NEW YORK (MainStreet) — Financial infidelity is a growing cause of divorce in the United States. A recent report from showed that as much as 6% of all married couples had one person hiding money or even entire accounts. That might not sound like much, but it's higher than one in twenty, meaning it's either taking place in your marriage or that of someone you know.

The same study, from, found that a full quarter of all married people think it's O.K. to spend up to $500 without telling their spouse. With statistics like these, if you're noticing any strange financial behavior with your spouse, you might want to do a little detective work to see if you're a victim of financial infidelity.

Keep Your Eyes on the Mailbox

"Is your spouse always trying to beat you to the mailbox?" That's the first question Kathleen Connell, a partner with Boyd, Collar, Nolen and Tuggle in Atlanta would ask. She notes that in some relationships some people just get the mail, and that's normal. In other cases, your spouse might be trying to beat you to the mailbox because of a birthday present or something similar. So it's not necessarily a red flag. But if you start getting the sense that your spouse is trying to rush to the mailbox to beat you there every day, and there are other signs of financial infidelity, start digging around a little.

Pull Your Credit Reports Together

If you do suspect something, Connell says you should start pulling credit reports together. She further adds that "people should never underestimate the value of pulling your own credit report." In a worst-case scenario, you might have credit applied for in your name, or you might have been put down as a someone with signatory power. In any event, there's nothing suspicious or malicious about requesting that you and your spouse pull credit reports together. Resistance to this might be a sign that your partner is hiding something.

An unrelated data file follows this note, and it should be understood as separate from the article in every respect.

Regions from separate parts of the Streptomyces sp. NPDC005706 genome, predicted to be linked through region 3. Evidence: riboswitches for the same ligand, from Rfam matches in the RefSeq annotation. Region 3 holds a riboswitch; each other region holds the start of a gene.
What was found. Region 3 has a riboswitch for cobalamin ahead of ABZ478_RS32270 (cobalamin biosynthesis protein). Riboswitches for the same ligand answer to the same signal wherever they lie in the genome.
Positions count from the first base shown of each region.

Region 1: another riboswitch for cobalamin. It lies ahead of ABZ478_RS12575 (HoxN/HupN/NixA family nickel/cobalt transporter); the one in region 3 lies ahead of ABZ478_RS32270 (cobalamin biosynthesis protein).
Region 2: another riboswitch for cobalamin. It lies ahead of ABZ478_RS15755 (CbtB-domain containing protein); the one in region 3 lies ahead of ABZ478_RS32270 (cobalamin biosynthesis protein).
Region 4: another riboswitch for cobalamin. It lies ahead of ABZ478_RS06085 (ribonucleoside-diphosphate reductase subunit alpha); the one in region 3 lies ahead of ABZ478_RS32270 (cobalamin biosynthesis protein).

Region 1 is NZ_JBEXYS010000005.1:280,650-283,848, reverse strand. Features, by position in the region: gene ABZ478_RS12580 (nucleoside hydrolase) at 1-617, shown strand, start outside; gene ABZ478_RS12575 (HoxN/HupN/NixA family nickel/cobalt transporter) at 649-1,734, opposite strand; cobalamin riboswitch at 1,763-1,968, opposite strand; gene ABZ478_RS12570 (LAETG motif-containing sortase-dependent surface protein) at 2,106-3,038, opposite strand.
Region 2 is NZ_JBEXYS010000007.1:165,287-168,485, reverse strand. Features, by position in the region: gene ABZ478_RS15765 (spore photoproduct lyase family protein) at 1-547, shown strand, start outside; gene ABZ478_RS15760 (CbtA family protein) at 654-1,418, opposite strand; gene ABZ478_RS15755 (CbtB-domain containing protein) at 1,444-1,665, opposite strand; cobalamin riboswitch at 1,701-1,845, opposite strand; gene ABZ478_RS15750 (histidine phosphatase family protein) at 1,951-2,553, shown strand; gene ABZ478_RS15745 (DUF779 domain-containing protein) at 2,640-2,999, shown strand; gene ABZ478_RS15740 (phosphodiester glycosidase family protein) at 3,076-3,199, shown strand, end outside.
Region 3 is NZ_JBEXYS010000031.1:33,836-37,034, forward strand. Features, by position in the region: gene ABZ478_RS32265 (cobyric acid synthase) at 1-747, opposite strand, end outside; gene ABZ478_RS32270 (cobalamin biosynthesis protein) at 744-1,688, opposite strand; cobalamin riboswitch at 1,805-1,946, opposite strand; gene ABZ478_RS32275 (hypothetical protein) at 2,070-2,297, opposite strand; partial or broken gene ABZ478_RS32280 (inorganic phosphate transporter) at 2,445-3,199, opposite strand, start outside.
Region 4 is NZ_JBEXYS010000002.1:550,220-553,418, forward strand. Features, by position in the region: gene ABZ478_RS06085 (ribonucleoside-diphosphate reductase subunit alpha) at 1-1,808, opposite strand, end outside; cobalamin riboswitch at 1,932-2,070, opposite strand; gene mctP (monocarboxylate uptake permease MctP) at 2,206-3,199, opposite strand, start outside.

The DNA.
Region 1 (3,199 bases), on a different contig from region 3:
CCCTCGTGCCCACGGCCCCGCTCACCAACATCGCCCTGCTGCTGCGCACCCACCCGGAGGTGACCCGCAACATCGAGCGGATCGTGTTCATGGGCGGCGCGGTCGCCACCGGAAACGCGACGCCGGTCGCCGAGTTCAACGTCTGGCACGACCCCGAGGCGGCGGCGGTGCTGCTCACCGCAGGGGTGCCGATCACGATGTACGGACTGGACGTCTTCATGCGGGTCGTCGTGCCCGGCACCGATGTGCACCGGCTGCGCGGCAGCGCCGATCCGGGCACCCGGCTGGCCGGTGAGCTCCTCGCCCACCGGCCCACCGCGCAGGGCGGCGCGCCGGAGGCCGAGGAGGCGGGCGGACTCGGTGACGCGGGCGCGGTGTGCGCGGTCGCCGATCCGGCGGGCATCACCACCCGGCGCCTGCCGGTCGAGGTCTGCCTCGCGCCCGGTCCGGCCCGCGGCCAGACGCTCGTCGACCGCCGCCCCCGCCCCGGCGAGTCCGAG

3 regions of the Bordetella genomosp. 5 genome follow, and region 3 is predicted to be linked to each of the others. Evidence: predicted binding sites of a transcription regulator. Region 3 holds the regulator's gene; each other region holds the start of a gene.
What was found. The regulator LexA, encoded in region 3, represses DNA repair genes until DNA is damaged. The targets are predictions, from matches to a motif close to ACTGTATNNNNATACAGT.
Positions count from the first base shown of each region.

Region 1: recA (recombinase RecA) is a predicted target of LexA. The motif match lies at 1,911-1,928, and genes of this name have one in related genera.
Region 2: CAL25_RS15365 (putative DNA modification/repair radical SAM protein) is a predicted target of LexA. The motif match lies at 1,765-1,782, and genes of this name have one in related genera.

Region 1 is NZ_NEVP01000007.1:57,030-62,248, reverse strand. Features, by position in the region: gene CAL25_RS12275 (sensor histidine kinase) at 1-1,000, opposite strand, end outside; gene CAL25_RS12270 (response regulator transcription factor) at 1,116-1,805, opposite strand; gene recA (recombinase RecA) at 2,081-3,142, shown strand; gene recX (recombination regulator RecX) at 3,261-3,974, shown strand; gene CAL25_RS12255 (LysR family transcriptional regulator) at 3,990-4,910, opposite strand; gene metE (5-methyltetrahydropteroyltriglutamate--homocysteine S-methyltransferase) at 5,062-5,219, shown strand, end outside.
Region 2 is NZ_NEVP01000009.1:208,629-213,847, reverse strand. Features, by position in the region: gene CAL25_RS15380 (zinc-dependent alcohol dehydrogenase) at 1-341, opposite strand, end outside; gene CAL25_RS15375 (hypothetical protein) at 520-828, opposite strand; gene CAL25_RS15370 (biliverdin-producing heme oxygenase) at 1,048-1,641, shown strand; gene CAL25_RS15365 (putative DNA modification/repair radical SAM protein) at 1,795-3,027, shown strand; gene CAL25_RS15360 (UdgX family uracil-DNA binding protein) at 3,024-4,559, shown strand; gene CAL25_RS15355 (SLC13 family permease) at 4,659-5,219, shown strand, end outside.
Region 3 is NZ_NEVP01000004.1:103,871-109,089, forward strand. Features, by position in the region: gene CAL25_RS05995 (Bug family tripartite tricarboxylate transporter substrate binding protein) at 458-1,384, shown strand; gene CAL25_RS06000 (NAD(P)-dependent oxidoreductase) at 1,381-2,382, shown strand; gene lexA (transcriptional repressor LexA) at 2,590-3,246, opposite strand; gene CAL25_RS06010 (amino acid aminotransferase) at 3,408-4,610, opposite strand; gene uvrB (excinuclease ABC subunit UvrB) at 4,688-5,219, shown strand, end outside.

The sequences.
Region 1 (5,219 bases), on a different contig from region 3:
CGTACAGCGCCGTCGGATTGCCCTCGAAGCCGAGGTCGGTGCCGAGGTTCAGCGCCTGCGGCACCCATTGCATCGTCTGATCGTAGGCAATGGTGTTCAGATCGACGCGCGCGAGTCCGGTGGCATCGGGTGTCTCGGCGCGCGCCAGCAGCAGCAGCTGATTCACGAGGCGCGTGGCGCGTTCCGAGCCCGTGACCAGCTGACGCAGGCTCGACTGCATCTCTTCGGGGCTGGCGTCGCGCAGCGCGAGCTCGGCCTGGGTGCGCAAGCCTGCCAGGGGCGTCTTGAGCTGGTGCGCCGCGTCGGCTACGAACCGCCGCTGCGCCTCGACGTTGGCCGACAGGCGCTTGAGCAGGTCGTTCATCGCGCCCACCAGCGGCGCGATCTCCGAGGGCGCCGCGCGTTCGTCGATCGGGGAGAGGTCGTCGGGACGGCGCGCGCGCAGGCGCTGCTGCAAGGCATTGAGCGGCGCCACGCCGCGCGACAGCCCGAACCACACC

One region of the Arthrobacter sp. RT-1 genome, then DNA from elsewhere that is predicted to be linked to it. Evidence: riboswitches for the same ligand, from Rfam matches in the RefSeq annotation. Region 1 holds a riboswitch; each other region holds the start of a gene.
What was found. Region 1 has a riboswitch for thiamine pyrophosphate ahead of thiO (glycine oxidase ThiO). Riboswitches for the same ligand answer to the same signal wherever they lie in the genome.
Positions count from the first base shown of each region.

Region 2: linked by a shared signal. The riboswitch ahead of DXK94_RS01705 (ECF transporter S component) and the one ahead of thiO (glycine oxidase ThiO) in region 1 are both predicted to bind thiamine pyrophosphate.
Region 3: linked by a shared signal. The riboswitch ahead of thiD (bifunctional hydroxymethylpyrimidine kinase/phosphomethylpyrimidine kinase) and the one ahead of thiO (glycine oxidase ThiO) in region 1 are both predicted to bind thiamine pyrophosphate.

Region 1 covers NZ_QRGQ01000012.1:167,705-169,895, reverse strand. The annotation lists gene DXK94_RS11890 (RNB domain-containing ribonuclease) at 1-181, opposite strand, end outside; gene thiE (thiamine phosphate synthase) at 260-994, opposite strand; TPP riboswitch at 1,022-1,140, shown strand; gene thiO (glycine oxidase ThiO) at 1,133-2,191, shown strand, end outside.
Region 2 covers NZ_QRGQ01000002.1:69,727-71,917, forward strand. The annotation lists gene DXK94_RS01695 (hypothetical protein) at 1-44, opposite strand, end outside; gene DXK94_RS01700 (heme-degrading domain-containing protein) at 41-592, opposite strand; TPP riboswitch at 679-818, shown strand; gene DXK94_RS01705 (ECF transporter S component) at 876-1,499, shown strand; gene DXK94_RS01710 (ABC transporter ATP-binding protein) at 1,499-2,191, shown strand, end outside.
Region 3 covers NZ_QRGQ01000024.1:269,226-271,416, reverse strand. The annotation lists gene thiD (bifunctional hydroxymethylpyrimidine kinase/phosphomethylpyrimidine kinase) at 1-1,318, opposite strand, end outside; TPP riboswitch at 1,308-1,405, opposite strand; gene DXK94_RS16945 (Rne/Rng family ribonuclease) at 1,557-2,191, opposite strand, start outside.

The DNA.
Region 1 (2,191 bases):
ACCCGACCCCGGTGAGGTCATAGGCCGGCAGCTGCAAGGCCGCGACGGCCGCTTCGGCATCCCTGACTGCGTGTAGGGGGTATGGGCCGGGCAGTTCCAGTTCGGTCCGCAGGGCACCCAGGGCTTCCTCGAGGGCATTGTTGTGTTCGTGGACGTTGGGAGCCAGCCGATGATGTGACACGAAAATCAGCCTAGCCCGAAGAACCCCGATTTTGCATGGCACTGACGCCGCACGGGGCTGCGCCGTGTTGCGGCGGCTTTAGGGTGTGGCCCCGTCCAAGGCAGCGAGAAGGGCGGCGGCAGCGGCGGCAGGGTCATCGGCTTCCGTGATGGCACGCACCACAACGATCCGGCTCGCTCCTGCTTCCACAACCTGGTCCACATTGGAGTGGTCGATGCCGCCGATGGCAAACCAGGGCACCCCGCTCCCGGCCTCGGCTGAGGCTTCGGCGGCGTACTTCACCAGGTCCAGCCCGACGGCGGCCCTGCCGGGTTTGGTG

Don't Assume The Money Is Hidden Somewhere Obvious

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Pam Friedman, a CFP who mostly works as a divorce financial analyst, says that in a lot of cases, the money isn't hidden in a bank account or on a credit card. It's hidden in more exotic places like stock options or benefits at work. "It's usually pretty high level," she says. The issue here is that, for whatever reason, a lot of people don't think of these kinds of deferred-compensation plans as being "our money." Friedman says that even when she's sitting in divorce discovery proceedings, people might be confused as to why they have to list such assets as joint assets for the purpose of settling a divorce.

But Don't Assume It's Not Somewhere Obvious

Friedman says that a lot of financial infidelity can also be found in the simplest of places -- withdrawals and deposits. In cases where one partner is more in charge of paying the bills than another, and more attentive to finances, it becomes far easier to hide money without doing anything to hide it. This is especially true with small business owners or the self-employed. "It's mostly down to withdrawals and deposits at that point," Friedman says. Even a transcript or a bank statement can reveal a lot in these cases. It sounds simple, but Friedman says she sees it all the time.

It's Probably Not Getting Spent on Big Things

One mistake a lot of people make is that they think their partner isn't hiding money, because he or she is not coming home with a new Porsche. Connell points out that, while your spouse might buy something like a couch, he's probably hiding the 20 trips he's making to Target racking up credit card debt. Put simply, most of the time, financial infidelity isn't one large purchase, it's lots of little ones. It goes hand-in-hand with compulsive spending and generally hints at much deeper issues with your spouse than just being spend.

Following the Bread Crumbs

"If you suspect something, let's go down that path," says Friedman. The first question is what it's going to cost to figure it out. However, there's one easy way to inquire after missing or hidden money or assets. Ask. Because if you're not going to get a straight answer out of your partner, even when you confront them with grounded suspicions and hard evidence, your marriage has a lot more trouble than just money.

Written by Nicholas Pell for MainStreet